from one generation to the next
Last month while I was travelling, contributors to the Cookbook Guru were busy cooking and posting from Paua Wolfert’s The Food of Morocco.” I confess, at the time, I was a tad envious. I was beginning to tire of choosing from lookalike menus in cafes each day.
Initially there was a flurry of activity preparing the basics, pickled lemons, saffron water and tomato magic, then recipes for succulent tagine dinners and spiced vegetable dishes began to appear. I developed serious menu envy.
Fortunately my local library had a copy of Wolfert’s book in stock so now it’s my turn to put “The Food of Morocco” to the test.
This is an interesting read, but it’s been a challenging book for me to cook from. Food intolerance prevents my consumption of wheat, lactose, onion, and dried fruits all which are used liberally throughout this book in quantities limiting the adaptability of the recipe. Sadly this dampened my enthusiasm however, all was not lost, I found a few dishes which only required minor adjustments.
The Crushed Spiced Carrot Salad is very similar to a Claudia Roden recipe I have made many times. We much preferred the texture of the roughly mashed carrots in Wolfert’s recipe, but considered the lemon, spices and seasonings too subtle.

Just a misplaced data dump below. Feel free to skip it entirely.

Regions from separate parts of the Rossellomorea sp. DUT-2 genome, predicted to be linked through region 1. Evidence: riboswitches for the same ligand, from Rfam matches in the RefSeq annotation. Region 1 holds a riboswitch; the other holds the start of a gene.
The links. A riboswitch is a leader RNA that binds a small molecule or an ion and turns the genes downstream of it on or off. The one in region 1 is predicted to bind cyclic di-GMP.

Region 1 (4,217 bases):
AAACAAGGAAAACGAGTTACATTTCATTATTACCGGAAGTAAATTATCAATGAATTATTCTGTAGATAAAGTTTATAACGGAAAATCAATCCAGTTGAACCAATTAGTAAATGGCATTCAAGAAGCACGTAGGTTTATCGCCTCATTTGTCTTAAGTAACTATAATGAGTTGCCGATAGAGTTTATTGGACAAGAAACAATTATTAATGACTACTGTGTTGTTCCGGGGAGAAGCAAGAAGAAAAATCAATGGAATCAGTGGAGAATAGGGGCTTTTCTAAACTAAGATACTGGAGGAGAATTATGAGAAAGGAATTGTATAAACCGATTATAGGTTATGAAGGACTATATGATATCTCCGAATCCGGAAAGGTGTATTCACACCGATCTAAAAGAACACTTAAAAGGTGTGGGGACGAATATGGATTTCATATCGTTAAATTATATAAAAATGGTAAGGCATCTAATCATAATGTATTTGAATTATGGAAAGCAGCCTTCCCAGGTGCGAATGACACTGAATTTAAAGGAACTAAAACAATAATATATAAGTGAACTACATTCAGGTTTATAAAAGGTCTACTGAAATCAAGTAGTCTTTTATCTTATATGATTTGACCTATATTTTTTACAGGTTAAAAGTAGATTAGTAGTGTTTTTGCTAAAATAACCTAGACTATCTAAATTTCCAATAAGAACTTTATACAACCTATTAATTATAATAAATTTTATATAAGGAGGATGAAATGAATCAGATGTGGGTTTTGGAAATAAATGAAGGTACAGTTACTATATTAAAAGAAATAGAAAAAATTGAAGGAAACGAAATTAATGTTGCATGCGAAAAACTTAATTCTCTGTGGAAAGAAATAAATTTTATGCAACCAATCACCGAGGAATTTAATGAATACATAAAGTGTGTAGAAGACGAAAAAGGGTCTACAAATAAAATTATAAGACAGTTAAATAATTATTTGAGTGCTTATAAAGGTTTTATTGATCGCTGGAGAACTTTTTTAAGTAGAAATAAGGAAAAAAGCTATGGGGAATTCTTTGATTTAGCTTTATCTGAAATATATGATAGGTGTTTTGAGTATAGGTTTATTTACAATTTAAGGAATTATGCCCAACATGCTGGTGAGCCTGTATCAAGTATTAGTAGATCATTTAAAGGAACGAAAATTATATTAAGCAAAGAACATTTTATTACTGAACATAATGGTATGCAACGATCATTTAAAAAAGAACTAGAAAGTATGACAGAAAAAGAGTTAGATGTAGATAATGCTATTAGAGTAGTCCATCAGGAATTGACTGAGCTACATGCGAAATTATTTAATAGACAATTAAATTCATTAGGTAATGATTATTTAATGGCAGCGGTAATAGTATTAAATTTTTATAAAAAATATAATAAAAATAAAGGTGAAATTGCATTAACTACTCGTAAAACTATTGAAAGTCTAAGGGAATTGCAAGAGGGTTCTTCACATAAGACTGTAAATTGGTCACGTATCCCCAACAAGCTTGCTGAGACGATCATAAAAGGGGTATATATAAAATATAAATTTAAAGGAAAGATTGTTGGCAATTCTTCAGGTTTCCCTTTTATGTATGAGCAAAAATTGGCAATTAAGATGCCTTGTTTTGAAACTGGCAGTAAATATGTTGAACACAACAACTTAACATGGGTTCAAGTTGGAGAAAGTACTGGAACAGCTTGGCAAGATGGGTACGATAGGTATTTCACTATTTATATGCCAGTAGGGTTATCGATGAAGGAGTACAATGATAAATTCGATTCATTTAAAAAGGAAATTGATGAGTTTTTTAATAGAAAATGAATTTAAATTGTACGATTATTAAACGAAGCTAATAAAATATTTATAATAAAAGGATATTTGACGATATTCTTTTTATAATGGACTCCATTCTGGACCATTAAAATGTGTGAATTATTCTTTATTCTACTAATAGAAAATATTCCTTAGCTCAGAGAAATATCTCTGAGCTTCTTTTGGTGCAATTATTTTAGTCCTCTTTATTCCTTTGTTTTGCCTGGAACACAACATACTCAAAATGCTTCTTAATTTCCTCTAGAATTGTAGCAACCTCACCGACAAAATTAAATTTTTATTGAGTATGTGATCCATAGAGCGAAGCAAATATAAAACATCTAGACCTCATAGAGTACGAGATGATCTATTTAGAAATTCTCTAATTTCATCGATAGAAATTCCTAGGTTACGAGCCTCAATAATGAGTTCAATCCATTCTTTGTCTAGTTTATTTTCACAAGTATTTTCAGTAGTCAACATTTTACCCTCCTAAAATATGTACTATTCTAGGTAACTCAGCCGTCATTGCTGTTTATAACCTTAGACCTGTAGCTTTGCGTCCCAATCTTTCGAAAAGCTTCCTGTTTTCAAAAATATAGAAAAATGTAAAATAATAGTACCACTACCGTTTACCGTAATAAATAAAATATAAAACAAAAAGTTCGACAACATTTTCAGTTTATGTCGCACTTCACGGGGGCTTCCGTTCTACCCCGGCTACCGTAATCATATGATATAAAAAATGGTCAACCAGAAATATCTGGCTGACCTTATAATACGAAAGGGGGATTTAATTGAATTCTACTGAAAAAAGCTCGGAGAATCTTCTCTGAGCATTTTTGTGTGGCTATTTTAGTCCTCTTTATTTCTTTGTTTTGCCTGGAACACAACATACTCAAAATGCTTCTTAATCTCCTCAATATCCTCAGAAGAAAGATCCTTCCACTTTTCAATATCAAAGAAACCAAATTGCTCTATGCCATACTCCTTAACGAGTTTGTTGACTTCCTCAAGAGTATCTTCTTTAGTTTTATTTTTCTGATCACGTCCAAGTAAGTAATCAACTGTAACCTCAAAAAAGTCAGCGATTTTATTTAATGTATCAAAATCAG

I have transcribed the ingredients verbatim, but simplified the method. You be the judge.
Crushed Spiced Carrot Salad
4 medium carrots
2 cloves of garlic
1 teaspoon sea salt
3/4 teaspoon cumin seed (or ground cumin)
1/2 teaspoon ground cinnamon
3 tablespoons olive oil
1 tablespoon finely chopped parsley
Peel the carrots, cut into large chunks and steam until soft, then roughly mash with a fork or potato masher.
While the carrots are cooking crush the garlic and salt into a paste with the side of a knife blade.
Grind the cumin seed.
Heat the oil in a pan, roast the spice then stir through the garlic paste. Cook gently for a couple of minutes then stir through the carrots.
Remove from the heat, add the lemon juice, a generous grinding of black pepper and the chopped parsley.
Season to taste then serve warm.